Consider splitting your React application into several SPAs. Each SPA is rendered by its own script bundle. For example you can have Login SPA rendered by
login.js bundle and the rest of the application catered for by the App SPA rendered by
The first bundle would allow users to login. After that their identity is established and the payment status is retrieved from a database. The link to the next webpage with the paid-only functionality will be conditionally shown to paid users, otherwise the link will be hidden but still easily discoverable by inspecting HTML via Page Source browser's menu.
Following this link will make the webrowser load the second SPA which calls the API endpoints for the paid users and contains webpages restricted to the subscription.
Are there any methods to prevent(or harden the ability to remove certain restrictions/api calls etc) users to access the app without paying?
The webserver will refuse to serve the
app.js bundle in case of a non-paying user.
As a practical example of a React app split into two SPAs with two script bundles see demo website and the Crisp React solution. The demo does not make the second bundle download conditional but this functionality can be easily added.
@winwiz1, do you mind to explain how is this different than splitting the code with protected routes?
I assume it's about the difference between obfuscation and bundle/URL rotation.
Doing it once is not a reasonable option. Someone can customize an existing deobfuscator or write a custom one and post a hack on some forum. You can keep changing the obfuscation technique. If you do it cheaply (for example change the constant used to XOR the ‘protected’ code), then a decent deobfuscator embedded into a hack can pick it up automatically. If you do it in-depth then continuing doing it over and over again would be expensive and likely not a viable option.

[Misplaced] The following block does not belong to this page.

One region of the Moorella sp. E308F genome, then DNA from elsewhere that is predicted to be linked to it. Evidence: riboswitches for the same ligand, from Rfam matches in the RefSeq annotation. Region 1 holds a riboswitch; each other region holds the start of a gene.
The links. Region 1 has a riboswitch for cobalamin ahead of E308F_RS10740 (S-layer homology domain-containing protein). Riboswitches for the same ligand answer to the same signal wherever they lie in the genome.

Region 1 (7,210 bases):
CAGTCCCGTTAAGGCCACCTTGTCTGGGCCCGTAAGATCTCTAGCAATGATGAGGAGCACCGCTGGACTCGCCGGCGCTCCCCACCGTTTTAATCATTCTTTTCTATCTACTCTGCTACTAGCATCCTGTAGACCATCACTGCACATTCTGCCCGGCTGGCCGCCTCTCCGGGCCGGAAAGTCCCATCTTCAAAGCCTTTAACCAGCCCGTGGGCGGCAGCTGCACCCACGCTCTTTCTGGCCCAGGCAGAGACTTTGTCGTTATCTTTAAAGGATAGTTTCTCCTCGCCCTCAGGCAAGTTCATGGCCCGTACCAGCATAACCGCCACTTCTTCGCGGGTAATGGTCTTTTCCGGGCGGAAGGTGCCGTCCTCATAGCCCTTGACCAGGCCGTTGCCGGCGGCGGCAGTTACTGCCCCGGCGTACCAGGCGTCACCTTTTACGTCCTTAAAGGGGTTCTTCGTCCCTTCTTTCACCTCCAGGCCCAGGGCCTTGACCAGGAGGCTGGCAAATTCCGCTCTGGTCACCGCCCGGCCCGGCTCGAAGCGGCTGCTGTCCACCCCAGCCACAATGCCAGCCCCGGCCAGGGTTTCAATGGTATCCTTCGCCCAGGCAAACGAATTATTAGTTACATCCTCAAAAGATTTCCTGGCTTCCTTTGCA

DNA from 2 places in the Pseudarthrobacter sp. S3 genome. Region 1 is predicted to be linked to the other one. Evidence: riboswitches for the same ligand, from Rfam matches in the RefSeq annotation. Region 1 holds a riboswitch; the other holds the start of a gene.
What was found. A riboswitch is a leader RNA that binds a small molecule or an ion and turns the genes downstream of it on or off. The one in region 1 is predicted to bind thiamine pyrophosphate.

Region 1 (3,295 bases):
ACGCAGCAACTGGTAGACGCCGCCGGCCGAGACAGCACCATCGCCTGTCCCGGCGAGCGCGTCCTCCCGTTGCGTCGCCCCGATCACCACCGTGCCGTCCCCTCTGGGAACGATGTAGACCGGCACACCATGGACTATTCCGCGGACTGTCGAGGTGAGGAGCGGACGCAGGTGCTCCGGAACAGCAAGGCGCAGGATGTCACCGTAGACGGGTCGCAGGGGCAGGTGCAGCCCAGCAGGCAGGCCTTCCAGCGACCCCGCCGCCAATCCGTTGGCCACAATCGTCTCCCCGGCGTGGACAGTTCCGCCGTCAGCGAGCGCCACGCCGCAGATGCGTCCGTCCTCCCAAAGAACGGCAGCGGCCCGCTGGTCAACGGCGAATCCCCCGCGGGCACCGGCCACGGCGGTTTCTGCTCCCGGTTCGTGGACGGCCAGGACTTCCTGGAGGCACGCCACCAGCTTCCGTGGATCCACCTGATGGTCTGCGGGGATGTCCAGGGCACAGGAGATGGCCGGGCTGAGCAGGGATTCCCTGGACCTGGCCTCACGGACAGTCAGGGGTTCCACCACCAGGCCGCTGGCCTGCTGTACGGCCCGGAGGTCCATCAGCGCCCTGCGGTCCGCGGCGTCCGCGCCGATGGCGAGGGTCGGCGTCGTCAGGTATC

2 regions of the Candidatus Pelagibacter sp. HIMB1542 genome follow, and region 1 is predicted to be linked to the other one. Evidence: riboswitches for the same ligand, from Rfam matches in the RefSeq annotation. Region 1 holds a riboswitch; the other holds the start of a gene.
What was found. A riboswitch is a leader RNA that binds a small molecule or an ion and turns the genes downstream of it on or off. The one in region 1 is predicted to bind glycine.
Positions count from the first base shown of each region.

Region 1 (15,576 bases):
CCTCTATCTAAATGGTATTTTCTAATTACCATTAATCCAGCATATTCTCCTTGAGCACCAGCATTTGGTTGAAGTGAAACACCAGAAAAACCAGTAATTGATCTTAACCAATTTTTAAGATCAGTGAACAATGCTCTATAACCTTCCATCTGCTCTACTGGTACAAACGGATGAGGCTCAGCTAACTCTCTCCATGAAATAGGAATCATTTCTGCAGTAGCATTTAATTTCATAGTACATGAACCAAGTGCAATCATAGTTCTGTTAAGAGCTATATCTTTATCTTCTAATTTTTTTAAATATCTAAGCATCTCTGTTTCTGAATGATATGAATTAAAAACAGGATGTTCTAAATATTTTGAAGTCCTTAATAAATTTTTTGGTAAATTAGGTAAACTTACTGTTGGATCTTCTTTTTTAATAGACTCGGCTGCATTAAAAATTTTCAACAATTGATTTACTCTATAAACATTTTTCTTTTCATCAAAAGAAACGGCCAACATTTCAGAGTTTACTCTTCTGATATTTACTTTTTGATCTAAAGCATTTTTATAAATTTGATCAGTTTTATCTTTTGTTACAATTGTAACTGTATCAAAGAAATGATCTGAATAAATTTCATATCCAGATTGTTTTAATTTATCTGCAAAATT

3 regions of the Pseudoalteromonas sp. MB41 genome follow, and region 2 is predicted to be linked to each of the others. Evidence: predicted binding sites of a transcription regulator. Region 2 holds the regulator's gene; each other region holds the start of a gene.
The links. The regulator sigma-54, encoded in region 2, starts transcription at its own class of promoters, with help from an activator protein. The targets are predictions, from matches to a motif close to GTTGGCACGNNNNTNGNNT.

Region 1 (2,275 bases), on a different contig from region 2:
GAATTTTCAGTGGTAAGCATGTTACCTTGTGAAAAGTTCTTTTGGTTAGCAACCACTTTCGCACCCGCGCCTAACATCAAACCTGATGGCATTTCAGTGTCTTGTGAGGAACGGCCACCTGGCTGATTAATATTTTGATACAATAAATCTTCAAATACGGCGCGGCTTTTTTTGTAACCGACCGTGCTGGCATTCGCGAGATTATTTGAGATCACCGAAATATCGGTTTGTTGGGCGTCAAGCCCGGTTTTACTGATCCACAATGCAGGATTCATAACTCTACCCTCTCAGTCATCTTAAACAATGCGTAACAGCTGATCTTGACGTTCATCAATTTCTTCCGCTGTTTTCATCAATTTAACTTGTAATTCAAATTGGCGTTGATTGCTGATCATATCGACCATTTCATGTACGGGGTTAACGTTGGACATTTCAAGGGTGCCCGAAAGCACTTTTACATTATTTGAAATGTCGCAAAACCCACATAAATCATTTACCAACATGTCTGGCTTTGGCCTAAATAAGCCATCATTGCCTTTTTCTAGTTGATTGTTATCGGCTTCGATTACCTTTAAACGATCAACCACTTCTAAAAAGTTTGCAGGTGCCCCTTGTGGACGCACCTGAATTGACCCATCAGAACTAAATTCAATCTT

Financial institutions exchange nightly batch transactions using encryption with complimentary hardening achieved by making URLs non-public. And they enhance security by rotating encryption keys. In your case the URL is public so you could achieve/enhance hardening by rotating URLs.
For this to work, the client-side caching of the HTML (that contains references to the script bundles) will have to be disabled, as is the case with the demo website and the solution mentioned above. The solution already uses bundle names that include hashes and generates HTML automatically. The only outstanding task would be to rotate URLs by inserting some GUID into it.
The difference will become obvious if you try to estimate the costs (time and efforts) required to implement obfuscation vs bundle/URL rotation, though this requires a good grasp of both approaches. The next step would be to pretend to be a hacker and consider the practical solutions aimed at defeating obfuscation or bundle/URL rotation. For each solution consider the implementation with related complexity, costs and risks. Which would obviously depend among other things on the method of supplying the non-paid users with the hack, whether it’s once off posting to an underground forum or requires to additionally have continuing online presence - to keep logging in to get new bundles with rotated URLs, to keep making these available to non-paid user base via some online notification mechanism utilised by the distributed hack etc.
The whole issue is about authentication (and getting user identity with payment status) folowed by authorization (whether to expose some functionality or not). As already noted by others, it's a wrong approach to try to enforce either on the client side. The enforcement should be on the server side complimented by additional security measures on both sides because good security is always multilayered.